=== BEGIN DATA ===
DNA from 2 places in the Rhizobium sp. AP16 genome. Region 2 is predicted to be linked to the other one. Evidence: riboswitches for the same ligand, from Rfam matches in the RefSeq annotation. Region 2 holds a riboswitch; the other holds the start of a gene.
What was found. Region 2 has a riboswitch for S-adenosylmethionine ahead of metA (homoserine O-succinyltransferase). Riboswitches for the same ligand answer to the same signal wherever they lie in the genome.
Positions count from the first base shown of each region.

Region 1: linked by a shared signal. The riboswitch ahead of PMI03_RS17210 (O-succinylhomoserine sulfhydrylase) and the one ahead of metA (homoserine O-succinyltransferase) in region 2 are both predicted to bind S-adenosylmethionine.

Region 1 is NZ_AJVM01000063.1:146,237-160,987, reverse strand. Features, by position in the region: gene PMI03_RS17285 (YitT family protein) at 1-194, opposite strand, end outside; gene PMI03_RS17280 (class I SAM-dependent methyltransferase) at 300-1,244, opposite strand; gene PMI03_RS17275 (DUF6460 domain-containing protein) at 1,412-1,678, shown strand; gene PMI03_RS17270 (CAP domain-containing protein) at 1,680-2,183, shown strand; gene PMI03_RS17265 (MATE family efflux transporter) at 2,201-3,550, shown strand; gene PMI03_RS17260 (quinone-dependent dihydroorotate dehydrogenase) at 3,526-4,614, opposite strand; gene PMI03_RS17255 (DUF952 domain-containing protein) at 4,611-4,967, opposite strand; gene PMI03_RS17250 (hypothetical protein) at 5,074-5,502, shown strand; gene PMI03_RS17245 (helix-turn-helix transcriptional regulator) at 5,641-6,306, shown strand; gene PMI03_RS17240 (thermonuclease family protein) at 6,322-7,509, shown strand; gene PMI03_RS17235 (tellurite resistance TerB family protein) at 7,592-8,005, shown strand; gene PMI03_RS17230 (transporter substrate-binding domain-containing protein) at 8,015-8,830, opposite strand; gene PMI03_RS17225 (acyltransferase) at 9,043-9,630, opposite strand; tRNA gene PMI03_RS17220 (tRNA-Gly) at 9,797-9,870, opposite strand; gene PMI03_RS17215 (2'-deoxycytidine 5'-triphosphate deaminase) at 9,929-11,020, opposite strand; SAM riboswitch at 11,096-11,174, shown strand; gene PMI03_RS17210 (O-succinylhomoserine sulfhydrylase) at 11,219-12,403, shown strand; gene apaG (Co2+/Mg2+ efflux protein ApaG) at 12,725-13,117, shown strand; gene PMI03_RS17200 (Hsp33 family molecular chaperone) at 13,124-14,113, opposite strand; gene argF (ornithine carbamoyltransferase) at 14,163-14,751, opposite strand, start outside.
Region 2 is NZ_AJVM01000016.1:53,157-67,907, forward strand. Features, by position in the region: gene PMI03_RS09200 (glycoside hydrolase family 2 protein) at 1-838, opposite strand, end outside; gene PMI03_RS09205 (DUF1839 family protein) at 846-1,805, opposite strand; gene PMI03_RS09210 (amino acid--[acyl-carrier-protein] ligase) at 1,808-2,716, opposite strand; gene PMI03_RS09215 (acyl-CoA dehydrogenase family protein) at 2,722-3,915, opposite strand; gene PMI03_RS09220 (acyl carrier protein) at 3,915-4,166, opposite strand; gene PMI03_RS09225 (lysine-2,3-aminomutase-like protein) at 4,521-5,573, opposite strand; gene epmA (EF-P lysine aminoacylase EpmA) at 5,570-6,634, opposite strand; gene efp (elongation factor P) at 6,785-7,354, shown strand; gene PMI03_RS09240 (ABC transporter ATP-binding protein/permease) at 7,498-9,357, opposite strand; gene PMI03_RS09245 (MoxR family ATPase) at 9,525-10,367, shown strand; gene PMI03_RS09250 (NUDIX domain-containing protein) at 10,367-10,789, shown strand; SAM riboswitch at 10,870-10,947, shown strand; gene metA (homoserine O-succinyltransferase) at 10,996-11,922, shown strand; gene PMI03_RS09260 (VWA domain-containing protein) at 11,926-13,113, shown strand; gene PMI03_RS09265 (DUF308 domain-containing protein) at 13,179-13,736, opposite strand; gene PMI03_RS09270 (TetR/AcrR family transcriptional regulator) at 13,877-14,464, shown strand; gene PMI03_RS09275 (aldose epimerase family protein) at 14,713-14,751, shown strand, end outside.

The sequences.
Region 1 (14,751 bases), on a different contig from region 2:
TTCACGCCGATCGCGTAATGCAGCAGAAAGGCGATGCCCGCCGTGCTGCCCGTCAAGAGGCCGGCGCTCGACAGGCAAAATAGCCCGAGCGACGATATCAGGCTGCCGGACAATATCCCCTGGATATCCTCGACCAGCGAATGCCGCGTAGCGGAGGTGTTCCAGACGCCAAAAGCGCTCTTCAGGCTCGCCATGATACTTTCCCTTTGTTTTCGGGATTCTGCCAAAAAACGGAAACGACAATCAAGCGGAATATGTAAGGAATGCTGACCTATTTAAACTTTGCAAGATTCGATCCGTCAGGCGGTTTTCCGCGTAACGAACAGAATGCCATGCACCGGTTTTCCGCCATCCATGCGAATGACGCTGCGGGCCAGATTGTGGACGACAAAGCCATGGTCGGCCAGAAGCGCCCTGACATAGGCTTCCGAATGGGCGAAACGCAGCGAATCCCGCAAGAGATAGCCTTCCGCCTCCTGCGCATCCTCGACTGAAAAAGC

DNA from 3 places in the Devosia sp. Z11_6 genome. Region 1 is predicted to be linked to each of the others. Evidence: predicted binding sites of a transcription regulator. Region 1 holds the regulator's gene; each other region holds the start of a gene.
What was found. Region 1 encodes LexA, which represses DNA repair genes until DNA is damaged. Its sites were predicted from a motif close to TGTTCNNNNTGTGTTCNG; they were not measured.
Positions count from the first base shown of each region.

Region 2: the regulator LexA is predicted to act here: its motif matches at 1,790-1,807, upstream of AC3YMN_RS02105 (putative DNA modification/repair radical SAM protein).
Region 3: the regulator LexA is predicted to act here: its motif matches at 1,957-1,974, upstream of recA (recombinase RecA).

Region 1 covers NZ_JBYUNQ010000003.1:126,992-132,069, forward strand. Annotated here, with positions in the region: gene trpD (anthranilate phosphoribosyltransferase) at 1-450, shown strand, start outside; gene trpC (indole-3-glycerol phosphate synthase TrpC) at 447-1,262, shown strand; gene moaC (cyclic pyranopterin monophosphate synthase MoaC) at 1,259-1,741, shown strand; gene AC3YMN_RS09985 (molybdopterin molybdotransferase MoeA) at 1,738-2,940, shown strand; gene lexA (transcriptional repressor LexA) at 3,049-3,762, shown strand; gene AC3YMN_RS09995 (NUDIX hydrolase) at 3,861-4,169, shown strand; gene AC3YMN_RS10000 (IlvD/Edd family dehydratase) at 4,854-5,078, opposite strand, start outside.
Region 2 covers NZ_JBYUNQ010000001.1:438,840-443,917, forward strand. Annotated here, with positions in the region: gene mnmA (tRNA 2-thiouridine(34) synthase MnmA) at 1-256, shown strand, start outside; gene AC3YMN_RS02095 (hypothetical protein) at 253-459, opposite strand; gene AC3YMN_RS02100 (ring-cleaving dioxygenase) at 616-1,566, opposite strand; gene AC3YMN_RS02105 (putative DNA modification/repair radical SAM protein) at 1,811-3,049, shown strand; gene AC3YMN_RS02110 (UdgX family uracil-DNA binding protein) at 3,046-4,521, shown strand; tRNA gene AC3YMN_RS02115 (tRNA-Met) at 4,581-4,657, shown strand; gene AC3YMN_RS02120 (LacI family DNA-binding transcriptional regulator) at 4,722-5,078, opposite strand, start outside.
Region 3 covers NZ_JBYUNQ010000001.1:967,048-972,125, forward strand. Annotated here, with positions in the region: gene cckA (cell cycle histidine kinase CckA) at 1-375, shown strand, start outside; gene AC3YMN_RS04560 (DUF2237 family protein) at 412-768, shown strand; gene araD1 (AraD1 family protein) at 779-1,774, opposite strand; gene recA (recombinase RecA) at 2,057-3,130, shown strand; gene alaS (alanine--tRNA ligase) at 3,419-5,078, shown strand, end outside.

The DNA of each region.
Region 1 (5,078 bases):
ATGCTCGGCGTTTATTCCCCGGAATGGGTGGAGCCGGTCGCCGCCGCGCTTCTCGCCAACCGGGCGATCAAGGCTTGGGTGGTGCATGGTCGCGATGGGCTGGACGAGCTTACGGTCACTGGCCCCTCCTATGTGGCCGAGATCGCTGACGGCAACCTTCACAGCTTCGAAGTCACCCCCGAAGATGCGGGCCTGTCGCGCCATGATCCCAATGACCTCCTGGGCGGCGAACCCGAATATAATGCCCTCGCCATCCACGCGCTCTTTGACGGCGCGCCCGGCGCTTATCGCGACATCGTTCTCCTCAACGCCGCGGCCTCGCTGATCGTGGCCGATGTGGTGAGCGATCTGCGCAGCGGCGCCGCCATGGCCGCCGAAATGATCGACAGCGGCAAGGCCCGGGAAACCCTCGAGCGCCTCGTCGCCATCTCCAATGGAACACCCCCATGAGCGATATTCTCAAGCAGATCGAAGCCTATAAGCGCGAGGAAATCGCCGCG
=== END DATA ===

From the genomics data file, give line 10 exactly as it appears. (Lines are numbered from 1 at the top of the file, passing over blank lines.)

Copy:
DNA from 3 places in the Devosia sp. Z11_6 genome. Region 1 is predicted to be linked to each of the others. Evidence: predicted binding sites of a transcription regulator. Region 1 holds the regulator's gene; each other region holds the start of a gene.